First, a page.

Farmers market to expose students to local products

For Creation Stewardship Week, Student Development will host a farmers market to help students learn more about creation care.

Quite+a+few+stands+sell+strawberries%2C+so+make+sure+to+browse+first+to+find+the+best+price.+%7C+Amy+Seed%2FTHE+CHIMES

Quite a few stands sell strawberries, so make sure to browse first to find the best price. | Amy Seed/THE CHIMES

Catherine Streng, Writer

Fresh strawberries wait to be bought at the Cerritos Farmer's Market. For Biola's fourth annual Creation Stewardship Week, a farmers market will take place. | Amy Seed/THE CHIMES [file photo]

 

For Biola’s fourth annual Creation Stewardship Week, Student Development will host a farmers market to provide fresh new opportunities for students to learn more about the Earth. The market will take place on April 10 from 10 a.m. to 2:30 p.m. at the Fireplace Pavilion.

The reason for the creation care theme of this year is to celebrate creation and the God who created it, according to John Back, dean of student engagement and host of Creation Stewardship Week.

“We are his stewards of his creation,” he said. “Let’s not worship the creation but the creator.”

During this week there will be several opportunities at students’ disposal, one of which is a farmers market. Biola is working closely with Bon Appétit to create this event, according to Back.

Eight different farmers will be featured at this market and each one is substantial enough to give patrons several different choices of various fruits and vegetables to purchase. These farmers are the same farmers Bon Appétit works closely with daily to provide food for the Caf.

BIOLA CLUBS TO GET INVOLVED

Attendees also have the chance to learn more information about the environment and different organizations through the many clubs that will be featured during the market. The Adventure Club and the Tree Huggers are two of the clubs that will have a booth available with information about what they do.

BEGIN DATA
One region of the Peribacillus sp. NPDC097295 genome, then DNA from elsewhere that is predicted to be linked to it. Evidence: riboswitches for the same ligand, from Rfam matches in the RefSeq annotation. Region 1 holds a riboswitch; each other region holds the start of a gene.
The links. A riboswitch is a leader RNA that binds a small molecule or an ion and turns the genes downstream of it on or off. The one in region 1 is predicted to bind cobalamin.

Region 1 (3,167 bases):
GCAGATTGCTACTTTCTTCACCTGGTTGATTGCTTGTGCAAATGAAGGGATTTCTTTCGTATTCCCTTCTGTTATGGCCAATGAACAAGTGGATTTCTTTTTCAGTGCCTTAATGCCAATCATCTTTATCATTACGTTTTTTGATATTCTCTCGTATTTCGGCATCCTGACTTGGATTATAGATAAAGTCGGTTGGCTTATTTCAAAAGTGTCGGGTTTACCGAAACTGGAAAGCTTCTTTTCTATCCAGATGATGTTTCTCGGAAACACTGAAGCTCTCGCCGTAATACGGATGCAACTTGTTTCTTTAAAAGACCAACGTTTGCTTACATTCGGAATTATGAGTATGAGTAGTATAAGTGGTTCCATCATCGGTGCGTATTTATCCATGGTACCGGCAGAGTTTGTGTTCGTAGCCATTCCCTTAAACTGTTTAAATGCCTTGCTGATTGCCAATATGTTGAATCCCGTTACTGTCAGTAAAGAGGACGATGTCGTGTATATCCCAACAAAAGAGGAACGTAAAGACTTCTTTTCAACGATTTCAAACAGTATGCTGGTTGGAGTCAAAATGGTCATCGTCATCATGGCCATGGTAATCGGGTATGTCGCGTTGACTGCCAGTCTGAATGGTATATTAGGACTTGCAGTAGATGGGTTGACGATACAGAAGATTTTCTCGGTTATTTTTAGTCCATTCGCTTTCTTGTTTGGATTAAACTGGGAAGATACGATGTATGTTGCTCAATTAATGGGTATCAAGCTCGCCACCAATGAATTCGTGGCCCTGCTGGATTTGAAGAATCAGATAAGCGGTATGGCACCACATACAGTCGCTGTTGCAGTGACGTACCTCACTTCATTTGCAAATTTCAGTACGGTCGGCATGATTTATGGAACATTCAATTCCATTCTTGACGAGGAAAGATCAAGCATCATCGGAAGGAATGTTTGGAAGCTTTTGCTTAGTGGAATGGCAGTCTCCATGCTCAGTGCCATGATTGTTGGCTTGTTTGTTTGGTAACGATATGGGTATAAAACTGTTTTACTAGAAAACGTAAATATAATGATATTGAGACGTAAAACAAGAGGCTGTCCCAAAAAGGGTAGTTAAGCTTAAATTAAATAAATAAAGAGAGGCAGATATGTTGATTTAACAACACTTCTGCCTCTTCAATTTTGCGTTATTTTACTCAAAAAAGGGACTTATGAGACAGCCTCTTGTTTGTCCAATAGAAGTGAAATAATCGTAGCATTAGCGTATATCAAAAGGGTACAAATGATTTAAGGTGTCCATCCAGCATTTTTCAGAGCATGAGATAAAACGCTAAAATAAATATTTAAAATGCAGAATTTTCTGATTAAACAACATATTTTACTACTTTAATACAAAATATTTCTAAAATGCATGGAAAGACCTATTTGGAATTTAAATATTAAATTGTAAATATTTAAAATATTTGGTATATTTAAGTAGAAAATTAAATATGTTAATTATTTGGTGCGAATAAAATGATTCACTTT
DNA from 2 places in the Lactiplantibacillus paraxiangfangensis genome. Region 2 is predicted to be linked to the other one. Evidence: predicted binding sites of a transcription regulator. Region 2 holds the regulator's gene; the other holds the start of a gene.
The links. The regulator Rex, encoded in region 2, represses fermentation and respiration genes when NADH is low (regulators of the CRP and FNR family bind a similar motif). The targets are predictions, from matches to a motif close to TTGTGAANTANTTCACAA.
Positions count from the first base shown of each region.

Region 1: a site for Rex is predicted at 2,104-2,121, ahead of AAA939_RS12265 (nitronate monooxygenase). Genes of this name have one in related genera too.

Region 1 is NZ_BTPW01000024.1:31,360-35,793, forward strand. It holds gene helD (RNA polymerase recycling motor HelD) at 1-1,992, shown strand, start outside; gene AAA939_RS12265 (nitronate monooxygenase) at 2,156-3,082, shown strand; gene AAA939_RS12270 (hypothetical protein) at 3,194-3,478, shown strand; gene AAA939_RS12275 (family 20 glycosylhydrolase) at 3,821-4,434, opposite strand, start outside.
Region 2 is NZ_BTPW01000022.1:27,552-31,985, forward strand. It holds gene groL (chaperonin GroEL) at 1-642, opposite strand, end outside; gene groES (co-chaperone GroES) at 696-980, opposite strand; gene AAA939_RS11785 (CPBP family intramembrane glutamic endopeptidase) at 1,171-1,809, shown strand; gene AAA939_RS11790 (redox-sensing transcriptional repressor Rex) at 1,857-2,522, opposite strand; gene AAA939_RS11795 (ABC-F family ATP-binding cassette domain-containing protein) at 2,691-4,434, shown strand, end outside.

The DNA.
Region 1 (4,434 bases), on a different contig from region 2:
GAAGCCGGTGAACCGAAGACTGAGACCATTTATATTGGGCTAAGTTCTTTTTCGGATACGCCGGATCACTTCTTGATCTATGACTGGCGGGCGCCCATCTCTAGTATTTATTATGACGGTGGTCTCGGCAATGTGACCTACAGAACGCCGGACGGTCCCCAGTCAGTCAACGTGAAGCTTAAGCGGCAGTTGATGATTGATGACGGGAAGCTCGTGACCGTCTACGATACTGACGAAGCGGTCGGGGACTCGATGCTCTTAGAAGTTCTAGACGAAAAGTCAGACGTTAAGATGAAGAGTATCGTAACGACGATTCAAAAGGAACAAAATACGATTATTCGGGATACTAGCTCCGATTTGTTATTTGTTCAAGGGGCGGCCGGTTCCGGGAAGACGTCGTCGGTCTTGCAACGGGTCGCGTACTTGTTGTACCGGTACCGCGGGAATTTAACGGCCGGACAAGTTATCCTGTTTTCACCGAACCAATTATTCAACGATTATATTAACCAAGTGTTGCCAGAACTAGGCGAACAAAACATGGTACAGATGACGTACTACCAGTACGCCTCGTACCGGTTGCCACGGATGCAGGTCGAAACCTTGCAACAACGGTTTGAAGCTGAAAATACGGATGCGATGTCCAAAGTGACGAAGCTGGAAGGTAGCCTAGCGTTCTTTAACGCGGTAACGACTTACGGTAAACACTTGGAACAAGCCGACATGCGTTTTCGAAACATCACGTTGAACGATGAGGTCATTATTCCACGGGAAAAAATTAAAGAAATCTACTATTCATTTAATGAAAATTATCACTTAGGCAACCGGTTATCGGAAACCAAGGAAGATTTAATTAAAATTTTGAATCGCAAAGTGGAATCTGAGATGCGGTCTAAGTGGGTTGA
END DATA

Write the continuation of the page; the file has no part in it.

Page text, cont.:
“The Adventure Club is a group of students who love God and love the outdoors,” said senior sociology major Becky Todd, president of the Biola Adventure Club. “We believe God created the earth to be enjoyed as a form of worship to him. Genesis 1 states that God saw what he created and said it was good, and we love that.”

The group meets Mondays at 9 p.m. in Dorothy English 61. Its activities include camping, rock climbing and kayaking.

“You name it, we’ve done it,” Todd said.

SMU TO HIGHLIGHT STORT-TERM TRIPS

For those interested in ministry, there will be information about over 17 different short-term missionary opportunities from the Student Missionary Union. The short-term trips are student-led, coed and available for any student who wants to go to countries such as Cambodia, Thailand, Kenya, China, Nepal, Sri Lanka and Romania.

“They’re catered toward what God has put in the student individually,” said Rekah Kagawan, SMU short-term missions recruiter. “SMU is working alongside the leaders who are leading the trips and are training a team to go out for the summer.”

At the farmers market, students already going on trips will have the ability to sell t-shirts to their fellow classmates as a fundraiser.

Another missions organization called People Water will be providing water to people in need in a one-for-one exchange: One bottle of water is donated for every bottle students purchase at the market.

Many different student acoustic bands from Biola will also be performing throughout the week, including during the market.

“The purpose of Creation Stewardship Week is to highlight the abundance of God’s creation and to be mindful of what we have,” Back said. “The more you appreciate the amazing gift of creation, we can honor God by becoming stewards.”

0 0 votes
Article Rating
close

Enjoying The Chimes? Subscribe to our newsletter!